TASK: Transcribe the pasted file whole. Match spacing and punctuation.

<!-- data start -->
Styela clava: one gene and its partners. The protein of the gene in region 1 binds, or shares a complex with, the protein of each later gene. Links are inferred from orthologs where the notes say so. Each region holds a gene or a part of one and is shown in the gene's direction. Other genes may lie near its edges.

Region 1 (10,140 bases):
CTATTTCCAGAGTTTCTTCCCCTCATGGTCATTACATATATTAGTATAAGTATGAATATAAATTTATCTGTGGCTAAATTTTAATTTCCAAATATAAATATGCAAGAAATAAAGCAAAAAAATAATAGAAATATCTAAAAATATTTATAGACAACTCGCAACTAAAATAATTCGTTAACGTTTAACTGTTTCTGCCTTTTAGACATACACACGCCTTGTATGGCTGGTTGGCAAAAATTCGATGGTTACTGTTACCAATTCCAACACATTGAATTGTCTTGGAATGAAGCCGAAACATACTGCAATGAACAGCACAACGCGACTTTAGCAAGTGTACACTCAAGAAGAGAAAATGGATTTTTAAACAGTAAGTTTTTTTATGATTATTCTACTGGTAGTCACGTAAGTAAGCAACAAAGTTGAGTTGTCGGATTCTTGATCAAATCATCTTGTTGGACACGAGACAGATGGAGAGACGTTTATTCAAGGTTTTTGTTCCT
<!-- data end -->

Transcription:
Styela clava: one gene and its partners. The protein of the gene in region 1 binds, or shares a complex with, the protein of each later gene. Links are inferred from orthologs where the notes say so. Each region holds a gene or a part of one and is shown in the gene's direction. Other genes may lie near its edges.

Region 1 (10,140 bases):
CTATTTCCAGAGTTTCTTCCCCTCATGGTCATTACATATATTAGTATAAGTATGAATATAAATTTATCTGTGGCTAAATTTTAATTTCCAAATATAAATATGCAAGAAATAAAGCAAAAAAATAATAGAAATATCTAAAAATATTTATAGACAACTCGCAACTAAAATAATTCGTTAACGTTTAACTGTTTCTGCCTTTTAGACATACACACGCCTTGTATGGCTGGTTGGCAAAAATTCGATGGTTACTGTTACCAATTCCAACACATTGAATTGTCTTGGAATGAAGCCGAAACATACTGCAATGAACAGCACAACGCGACTTTAGCAAGTGTACACTCAAGAAGAGAAAATGGATTTTTAAACAGTAAGTTTTTTTATGATTATTCTACTGGTAGTCACGTAAGTAAGCAACAAAGTTGAGTTGTCGGATTCTTGATCAAATCATCTTGTTGGACACGAGACAGATGGAGAGACGTTTATTCAAGGTTTTTGTTCCT